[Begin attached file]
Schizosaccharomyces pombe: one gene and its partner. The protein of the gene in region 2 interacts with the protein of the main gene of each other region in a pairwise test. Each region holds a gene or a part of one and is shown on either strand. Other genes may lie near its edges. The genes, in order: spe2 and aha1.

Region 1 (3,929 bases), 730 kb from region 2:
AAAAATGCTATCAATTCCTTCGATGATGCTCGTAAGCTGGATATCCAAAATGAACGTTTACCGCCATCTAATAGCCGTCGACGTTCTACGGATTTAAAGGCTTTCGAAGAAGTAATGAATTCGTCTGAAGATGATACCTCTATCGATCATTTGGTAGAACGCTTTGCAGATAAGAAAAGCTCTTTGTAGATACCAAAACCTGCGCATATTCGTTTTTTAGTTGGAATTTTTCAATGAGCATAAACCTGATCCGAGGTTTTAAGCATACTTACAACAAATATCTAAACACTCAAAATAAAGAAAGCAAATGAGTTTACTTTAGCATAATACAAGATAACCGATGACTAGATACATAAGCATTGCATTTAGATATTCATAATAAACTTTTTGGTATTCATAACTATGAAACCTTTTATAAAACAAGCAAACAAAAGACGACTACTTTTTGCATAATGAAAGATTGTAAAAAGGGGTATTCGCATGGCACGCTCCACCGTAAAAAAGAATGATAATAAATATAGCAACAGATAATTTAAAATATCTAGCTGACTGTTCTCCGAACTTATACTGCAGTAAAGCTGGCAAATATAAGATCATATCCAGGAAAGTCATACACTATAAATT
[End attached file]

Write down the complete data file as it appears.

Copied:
Schizosaccharomyces pombe: one gene and its partner. The protein of the gene in region 2 interacts with the protein of the main gene of each other region in a pairwise test. Each region holds a gene or a part of one and is shown on either strand. Other genes may lie near its edges. The genes, in order: spe2 and aha1.

Region 1 (3,929 bases), 730 kb from region 2:
AAAAATGCTATCAATTCCTTCGATGATGCTCGTAAGCTGGATATCCAAAATGAACGTTTACCGCCATCTAATAGCCGTCGACGTTCTACGGATTTAAAGGCTTTCGAAGAAGTAATGAATTCGTCTGAAGATGATACCTCTATCGATCATTTGGTAGAACGCTTTGCAGATAAGAAAAGCTCTTTGTAGATACCAAAACCTGCGCATATTCGTTTTTTAGTTGGAATTTTTCAATGAGCATAAACCTGATCCGAGGTTTTAAGCATACTTACAACAAATATCTAAACACTCAAAATAAAGAAAGCAAATGAGTTTACTTTAGCATAATACAAGATAACCGATGACTAGATACATAAGCATTGCATTTAGATATTCATAATAAACTTTTTGGTATTCATAACTATGAAACCTTTTATAAAACAAGCAAACAAAAGACGACTACTTTTTGCATAATGAAAGATTGTAAAAAGGGGTATTCGCATGGCACGCTCCACCGTAAAAAAGAATGATAATAAATATAGCAACAGATAATTTAAAATATCTAGCTGACTGTTCTCCGAACTTATACTGCAGTAAAGCTGGCAAATATAAGATCATATCCAGGAAAGTCATACACTATAAATT